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Estimating the Parameters of Interest in a Job Search Model


  • Narendranathan, Wiji
  • Nickell, Stephen


A lot of attention has been focussed on the issue of the effects of the level of benefits on the duration of employment in the last decade. These analyses have been carried out either in a reduced form framework or an approximate structural form framework allowing for some dynamics, or in a proper structural form static framework. The reduced form approach is mainly concerned with the specification and estimation of the conditional probability of leaving an unemployment spell - see for example, Lancaster (1979), Nickell (1979), Lancaster and Nickell (1980). Search theory is then made use of, to interpret the estimated coefficients in the model. Within the search theory framework, this conditional probability can be interpreted as a product of (a) the probability of coming across a vacancy and being offered the job when applied for, and (b) the probability of accepting this offer. The latter probability, being a function of a minimum acceptable wage (reservation wage) to the individual would therefopre depend on various variables like for example, personal characteristics, environmental influences etc. Hence, if one is interested in distinguishing various effects, one needs a structure for the problem.

Suggested Citation

  • Narendranathan, Wiji & Nickell, Stephen, 1985. "Estimating the Parameters of Interest in a Job Search Model," The Warwick Economics Research Paper Series (TWERPS) 259, University of Warwick, Department of Economics.
  • Handle: RePEc:wrk:warwec:259

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    References listed on IDEAS

    1. Svejnar, Jan, 1986. "Bargaining Power, Fear of Disagreement, and Wage Settlements: Theory and Evidence from U.S. Industry," Econometrica, Econometric Society, vol. 54(5), pages 1055-1078, September.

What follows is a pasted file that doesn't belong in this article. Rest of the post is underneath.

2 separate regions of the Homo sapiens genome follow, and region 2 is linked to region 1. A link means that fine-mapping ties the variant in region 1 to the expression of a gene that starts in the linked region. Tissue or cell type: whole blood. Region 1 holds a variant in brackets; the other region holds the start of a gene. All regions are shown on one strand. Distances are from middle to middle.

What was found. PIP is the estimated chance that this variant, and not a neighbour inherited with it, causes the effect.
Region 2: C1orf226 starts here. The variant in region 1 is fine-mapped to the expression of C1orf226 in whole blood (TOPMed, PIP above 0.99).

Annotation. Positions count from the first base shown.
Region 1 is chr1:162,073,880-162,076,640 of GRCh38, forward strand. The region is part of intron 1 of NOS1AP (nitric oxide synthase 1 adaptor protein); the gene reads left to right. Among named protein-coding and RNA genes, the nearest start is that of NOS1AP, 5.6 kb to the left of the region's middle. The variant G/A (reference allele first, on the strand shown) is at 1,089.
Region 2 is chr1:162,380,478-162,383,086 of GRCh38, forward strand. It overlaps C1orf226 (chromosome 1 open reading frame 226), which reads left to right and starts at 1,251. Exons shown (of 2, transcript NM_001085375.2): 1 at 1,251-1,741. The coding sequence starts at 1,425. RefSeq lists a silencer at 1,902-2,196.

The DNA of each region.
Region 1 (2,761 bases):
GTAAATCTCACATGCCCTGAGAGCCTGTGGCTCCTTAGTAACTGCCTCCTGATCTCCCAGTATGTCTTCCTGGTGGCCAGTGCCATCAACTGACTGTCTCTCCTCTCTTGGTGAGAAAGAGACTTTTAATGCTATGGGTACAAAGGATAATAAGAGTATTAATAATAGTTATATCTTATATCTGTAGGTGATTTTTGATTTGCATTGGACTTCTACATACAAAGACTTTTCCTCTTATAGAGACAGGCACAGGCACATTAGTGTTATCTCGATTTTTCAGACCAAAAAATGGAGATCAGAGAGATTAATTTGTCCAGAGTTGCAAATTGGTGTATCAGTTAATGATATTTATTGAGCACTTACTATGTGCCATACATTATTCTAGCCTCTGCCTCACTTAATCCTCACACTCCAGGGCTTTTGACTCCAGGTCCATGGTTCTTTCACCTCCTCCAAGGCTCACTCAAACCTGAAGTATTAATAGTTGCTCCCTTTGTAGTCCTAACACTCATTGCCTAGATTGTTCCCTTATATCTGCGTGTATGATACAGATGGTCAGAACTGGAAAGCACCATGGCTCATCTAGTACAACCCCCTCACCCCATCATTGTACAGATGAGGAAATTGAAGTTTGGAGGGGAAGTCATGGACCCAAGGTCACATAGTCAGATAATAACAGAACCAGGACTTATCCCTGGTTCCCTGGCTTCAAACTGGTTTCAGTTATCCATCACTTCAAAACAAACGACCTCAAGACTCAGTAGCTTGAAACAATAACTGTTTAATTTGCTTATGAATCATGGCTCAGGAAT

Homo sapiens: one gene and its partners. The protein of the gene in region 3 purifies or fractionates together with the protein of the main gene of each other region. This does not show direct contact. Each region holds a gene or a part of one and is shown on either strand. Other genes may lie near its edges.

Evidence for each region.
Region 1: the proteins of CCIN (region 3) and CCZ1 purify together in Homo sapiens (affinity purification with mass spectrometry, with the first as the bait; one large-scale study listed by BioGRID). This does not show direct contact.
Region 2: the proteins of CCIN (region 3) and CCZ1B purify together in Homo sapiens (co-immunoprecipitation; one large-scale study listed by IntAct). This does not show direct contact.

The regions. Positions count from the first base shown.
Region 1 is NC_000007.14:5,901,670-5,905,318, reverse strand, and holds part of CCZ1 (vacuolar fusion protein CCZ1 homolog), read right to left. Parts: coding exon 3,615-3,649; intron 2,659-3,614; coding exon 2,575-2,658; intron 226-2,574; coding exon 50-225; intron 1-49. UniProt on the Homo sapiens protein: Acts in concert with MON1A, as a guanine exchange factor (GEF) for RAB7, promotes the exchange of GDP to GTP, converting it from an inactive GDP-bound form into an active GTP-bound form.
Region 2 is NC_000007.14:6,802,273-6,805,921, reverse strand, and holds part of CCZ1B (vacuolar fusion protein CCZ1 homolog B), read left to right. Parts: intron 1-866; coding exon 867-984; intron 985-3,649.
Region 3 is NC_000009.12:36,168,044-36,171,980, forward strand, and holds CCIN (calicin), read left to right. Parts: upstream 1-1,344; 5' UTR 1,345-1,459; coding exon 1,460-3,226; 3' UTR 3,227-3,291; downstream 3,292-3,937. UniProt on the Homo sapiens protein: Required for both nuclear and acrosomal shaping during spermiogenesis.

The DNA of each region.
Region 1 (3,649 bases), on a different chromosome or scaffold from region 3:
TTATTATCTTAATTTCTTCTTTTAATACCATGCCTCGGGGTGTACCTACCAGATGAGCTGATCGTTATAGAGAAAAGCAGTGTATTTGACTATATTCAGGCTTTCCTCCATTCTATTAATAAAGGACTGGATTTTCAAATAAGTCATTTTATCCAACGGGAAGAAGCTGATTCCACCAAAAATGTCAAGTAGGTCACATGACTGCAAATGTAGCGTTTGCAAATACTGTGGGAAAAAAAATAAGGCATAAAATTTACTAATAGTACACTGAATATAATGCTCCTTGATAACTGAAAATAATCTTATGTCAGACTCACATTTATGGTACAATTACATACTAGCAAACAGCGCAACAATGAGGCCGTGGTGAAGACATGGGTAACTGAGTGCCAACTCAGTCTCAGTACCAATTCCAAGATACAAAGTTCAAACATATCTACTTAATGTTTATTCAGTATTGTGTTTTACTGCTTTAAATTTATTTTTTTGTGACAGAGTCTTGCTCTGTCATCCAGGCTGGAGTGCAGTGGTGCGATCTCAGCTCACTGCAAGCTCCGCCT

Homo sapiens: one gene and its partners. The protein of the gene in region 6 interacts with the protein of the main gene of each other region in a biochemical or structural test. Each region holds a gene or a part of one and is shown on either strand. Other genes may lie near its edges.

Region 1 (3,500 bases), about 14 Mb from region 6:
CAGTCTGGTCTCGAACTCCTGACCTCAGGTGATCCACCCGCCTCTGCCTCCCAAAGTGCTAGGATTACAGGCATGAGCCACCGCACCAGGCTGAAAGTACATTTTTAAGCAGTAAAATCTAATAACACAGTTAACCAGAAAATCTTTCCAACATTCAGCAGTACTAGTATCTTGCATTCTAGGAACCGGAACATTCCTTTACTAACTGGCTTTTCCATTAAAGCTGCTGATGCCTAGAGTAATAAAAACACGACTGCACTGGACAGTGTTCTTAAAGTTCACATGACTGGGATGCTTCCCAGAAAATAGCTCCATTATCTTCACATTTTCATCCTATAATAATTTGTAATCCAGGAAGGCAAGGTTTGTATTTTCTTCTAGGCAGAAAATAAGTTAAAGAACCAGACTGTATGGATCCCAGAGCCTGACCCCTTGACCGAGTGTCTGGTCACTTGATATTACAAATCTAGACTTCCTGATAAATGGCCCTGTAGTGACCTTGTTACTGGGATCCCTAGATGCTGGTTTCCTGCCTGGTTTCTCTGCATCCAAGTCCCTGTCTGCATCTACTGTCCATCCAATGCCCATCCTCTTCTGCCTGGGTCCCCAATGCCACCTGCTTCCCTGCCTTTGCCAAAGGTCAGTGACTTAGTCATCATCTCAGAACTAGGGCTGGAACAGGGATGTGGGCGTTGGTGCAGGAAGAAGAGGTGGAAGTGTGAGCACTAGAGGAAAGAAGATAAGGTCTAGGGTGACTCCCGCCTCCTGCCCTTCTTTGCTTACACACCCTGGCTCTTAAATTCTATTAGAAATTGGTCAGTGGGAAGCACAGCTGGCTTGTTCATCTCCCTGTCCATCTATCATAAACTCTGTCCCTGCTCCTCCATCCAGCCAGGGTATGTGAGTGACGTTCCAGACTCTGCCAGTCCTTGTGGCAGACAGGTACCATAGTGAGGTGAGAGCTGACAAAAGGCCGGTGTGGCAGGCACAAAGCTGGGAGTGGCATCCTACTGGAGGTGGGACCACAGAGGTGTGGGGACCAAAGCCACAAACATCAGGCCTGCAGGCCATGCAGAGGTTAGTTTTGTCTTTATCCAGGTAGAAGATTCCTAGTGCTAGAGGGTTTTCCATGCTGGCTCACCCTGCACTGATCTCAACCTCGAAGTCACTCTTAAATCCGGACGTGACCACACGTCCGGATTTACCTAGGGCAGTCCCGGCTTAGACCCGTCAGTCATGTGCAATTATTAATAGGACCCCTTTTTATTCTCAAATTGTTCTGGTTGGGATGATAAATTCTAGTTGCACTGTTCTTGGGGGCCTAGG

2. Oswald, A. J., 1995. "Efficient contracts are on the labour demand curve: Theory and facts," Labour Economics, Elsevier, vol. 2(1), pages 102-102, March.
    3. Sampson, Anthony A, 1983. "Employment Policy in a Model with a Rational Trade Union," Economic Journal, Royal Economic Society, vol. 93(37), pages 297-311, June.
    4. Gylfason, Thorvaldur & Lindbeck, Assar, 1984. "Union Rivalry and Wages: An Oligopolistic Approach," Economica, London School of Economics and Political Science, vol. 51(202), pages 129-139, May.
    5. McDonald, Ian M & Solow, Robert M, 1981. "Wage Bargaining and Employment," American Economic Review, American Economic Association, vol. 71(5), pages 896-908, December.
    6. repec:fth:prinin:175 is not listed on IDEAS
    7. Oswald, Andrew J, 1982. "The Microeconomic Theory of the Trade Union," Economic Journal, Royal Economic Society, vol. 92(367), pages 576-595, September.
    8. Martin J. Osborne, 1984. "Capitalist-Worker Conflict and Involuntary Unemployment," Review of Economic Studies, Oxford University Press, vol. 51(1), pages 111-127.
    9. Andrew Oswald, 1984. "Efficient Contracts are on the Labour Demand Curve: Theory and Facts," Working Papers 555, Princeton University, Department of Economics, Industrial Relations Section..
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    Cited by:

    1. Natalia V. Smirnova, 2003. "Re-employment Probabilities and Wage Offer Function for Russian Labor Market," William Davidson Institute Working Papers Series 547, William Davidson Institute at the University of Michigan.
    2. Dekker, Ronald, 2007. "Non-standard employment and mobility in the Netherlands," MPRA Paper 7385, University Library of Munich, Germany.

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